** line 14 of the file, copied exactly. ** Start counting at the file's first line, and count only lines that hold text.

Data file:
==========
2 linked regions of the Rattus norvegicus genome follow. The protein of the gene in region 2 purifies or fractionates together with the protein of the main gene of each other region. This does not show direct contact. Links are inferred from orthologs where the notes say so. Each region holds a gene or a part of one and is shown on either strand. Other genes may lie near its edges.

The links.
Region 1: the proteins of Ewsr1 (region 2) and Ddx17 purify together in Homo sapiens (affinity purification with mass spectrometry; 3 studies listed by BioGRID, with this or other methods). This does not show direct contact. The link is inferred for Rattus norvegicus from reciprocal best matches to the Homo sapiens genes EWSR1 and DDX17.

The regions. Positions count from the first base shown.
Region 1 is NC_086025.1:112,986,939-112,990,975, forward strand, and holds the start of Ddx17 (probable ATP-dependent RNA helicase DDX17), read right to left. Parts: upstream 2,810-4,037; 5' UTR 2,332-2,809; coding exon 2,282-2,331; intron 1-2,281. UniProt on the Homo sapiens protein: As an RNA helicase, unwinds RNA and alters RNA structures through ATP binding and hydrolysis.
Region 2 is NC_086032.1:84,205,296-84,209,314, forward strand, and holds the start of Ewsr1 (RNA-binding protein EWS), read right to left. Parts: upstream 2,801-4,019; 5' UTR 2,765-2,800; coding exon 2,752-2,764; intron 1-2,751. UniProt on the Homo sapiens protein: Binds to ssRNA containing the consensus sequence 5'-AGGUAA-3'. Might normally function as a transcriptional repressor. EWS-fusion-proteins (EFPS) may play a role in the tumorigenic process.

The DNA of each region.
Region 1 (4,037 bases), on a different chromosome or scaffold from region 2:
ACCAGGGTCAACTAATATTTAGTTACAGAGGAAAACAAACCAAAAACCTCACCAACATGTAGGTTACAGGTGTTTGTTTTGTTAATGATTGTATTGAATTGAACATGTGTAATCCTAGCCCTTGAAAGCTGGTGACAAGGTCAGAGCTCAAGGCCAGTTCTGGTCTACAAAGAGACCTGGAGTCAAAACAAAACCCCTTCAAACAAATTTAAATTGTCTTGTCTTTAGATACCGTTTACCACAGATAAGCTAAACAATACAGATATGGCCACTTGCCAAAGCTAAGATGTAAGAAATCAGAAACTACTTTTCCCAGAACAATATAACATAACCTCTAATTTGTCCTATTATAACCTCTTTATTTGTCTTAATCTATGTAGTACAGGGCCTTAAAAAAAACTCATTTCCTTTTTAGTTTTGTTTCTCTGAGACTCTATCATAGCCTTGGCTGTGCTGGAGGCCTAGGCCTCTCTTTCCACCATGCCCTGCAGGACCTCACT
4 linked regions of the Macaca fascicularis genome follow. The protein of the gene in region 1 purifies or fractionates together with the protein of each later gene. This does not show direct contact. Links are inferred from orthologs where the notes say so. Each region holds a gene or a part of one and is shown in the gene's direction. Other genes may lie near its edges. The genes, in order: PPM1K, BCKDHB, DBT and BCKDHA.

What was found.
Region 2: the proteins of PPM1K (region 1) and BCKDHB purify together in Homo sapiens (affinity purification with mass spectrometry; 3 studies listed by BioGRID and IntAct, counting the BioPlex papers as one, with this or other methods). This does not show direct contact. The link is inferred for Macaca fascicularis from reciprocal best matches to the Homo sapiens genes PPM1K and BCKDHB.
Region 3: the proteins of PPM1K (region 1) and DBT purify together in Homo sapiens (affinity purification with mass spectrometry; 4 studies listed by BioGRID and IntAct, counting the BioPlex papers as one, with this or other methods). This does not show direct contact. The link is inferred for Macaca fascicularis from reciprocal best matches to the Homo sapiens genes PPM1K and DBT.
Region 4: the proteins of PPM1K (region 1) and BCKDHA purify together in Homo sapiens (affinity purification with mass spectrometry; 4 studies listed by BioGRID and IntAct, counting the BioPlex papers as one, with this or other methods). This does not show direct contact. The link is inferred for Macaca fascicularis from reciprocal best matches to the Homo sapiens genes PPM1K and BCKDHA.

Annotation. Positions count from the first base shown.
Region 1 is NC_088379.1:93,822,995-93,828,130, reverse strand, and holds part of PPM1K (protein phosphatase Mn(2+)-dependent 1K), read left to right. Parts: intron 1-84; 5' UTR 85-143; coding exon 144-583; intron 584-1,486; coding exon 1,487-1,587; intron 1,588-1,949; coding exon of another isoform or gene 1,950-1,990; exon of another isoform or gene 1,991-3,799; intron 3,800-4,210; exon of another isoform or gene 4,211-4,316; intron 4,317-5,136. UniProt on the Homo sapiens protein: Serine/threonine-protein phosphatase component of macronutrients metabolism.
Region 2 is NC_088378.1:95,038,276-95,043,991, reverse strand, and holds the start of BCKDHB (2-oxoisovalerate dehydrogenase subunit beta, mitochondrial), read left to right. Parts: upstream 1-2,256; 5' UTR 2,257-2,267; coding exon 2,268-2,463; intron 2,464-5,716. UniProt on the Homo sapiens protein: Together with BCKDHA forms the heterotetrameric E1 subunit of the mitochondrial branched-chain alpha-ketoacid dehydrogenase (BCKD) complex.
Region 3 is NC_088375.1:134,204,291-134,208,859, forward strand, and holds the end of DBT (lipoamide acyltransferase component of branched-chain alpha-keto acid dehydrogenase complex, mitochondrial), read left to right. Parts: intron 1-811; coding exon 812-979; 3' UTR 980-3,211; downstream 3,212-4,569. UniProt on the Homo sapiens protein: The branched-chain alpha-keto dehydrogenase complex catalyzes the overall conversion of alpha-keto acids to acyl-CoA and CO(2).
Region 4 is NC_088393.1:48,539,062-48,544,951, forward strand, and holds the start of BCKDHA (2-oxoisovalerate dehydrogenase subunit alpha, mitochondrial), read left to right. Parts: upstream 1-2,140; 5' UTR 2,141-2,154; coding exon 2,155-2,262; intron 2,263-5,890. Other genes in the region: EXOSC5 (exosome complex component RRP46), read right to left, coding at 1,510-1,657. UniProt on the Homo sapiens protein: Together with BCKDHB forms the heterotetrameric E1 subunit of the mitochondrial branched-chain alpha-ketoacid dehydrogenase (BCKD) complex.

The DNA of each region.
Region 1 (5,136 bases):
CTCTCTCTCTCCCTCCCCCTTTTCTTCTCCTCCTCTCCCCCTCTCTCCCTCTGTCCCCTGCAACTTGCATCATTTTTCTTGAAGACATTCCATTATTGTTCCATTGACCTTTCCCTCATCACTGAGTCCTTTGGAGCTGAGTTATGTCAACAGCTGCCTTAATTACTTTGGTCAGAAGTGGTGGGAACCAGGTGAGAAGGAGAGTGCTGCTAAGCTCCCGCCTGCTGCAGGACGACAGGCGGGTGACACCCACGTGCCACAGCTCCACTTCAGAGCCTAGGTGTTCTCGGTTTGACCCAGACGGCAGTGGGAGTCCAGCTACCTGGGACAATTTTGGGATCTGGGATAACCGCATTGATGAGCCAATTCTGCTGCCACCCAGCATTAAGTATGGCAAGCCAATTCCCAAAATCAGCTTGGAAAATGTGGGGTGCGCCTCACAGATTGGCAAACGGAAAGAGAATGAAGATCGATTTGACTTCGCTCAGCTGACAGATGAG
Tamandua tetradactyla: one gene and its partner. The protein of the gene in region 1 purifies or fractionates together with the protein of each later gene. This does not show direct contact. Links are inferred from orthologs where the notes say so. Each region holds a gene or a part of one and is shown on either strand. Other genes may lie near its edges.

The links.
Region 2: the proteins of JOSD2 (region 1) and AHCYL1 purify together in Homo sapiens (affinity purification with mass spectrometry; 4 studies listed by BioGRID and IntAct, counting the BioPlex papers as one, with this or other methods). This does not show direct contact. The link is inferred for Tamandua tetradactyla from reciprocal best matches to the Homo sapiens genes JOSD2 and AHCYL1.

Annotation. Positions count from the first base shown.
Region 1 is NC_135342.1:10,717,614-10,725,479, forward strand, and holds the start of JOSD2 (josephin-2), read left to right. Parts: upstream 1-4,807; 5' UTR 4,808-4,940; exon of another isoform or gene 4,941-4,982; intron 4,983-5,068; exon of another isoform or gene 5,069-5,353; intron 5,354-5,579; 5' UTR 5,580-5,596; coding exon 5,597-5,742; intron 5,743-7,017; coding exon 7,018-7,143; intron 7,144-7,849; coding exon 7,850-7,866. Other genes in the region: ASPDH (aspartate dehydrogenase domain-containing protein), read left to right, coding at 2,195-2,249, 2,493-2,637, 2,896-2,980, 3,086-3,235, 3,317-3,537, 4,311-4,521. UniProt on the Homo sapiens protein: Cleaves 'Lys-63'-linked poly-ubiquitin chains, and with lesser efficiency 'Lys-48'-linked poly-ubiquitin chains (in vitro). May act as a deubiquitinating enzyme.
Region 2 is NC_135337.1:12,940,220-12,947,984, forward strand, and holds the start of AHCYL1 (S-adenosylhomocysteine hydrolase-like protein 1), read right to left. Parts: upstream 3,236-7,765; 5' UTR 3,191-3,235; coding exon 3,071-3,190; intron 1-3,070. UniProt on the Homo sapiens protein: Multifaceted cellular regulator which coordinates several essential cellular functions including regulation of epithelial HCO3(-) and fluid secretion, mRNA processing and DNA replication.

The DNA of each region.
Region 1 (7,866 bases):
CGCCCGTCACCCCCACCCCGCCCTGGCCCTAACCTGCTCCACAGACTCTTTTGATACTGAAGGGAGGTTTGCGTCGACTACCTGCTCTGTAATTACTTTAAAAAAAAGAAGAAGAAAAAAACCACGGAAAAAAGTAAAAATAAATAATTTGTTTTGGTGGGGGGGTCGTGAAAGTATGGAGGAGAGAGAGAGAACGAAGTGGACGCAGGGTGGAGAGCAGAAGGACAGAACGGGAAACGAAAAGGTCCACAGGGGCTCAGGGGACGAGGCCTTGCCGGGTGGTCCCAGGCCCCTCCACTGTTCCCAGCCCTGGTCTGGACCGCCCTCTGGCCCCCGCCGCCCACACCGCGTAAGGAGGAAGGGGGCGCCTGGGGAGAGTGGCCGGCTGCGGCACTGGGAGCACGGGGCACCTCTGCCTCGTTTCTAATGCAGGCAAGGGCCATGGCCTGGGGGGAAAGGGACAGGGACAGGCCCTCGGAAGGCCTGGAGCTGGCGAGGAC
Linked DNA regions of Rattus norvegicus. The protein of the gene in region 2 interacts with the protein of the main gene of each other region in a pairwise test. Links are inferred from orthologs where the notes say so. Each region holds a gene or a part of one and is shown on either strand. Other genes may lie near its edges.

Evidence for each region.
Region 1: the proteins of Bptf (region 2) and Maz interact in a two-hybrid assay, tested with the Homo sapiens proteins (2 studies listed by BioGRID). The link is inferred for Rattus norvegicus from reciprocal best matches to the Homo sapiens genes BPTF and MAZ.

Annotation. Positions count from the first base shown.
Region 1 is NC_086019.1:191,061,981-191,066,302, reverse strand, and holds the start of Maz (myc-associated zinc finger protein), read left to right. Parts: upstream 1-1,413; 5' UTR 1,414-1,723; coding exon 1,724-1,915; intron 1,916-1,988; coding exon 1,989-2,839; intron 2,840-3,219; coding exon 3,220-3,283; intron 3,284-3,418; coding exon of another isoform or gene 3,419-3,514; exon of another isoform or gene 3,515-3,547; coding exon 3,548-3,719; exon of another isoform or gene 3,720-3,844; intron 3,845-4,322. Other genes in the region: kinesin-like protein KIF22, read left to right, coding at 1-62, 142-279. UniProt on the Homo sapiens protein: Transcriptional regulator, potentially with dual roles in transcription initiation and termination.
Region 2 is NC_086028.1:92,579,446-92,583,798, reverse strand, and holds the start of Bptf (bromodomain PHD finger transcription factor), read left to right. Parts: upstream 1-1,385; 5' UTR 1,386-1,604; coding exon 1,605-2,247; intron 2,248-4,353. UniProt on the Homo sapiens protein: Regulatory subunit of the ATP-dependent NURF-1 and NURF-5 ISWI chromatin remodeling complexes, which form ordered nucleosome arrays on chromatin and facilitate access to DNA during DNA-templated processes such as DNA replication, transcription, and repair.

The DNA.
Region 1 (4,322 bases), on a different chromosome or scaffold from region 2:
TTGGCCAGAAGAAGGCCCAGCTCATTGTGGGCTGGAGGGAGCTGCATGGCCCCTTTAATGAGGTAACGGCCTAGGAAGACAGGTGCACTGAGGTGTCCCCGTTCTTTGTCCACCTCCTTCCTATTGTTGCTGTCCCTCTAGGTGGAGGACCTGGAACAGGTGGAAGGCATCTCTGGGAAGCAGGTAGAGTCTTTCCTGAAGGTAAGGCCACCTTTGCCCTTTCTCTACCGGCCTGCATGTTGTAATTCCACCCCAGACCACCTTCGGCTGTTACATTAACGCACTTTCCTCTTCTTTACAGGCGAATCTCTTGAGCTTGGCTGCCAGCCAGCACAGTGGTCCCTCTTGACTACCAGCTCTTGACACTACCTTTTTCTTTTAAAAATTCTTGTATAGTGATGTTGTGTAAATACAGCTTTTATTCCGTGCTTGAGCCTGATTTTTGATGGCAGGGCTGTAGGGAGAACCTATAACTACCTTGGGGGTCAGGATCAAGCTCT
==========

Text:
Region 4: the proteins of PPM1K (region 1) and BCKDHA purify together in Homo sapiens (affinity purification with mass spectrometry; 4 studies listed by BioGRID and IntAct, counting the BioPlex papers as one, with this or other methods). This does not show direct contact. The link is inferred for Macaca fascicularis from reciprocal best matches to the Homo sapiens genes PPM1K and BCKDHA.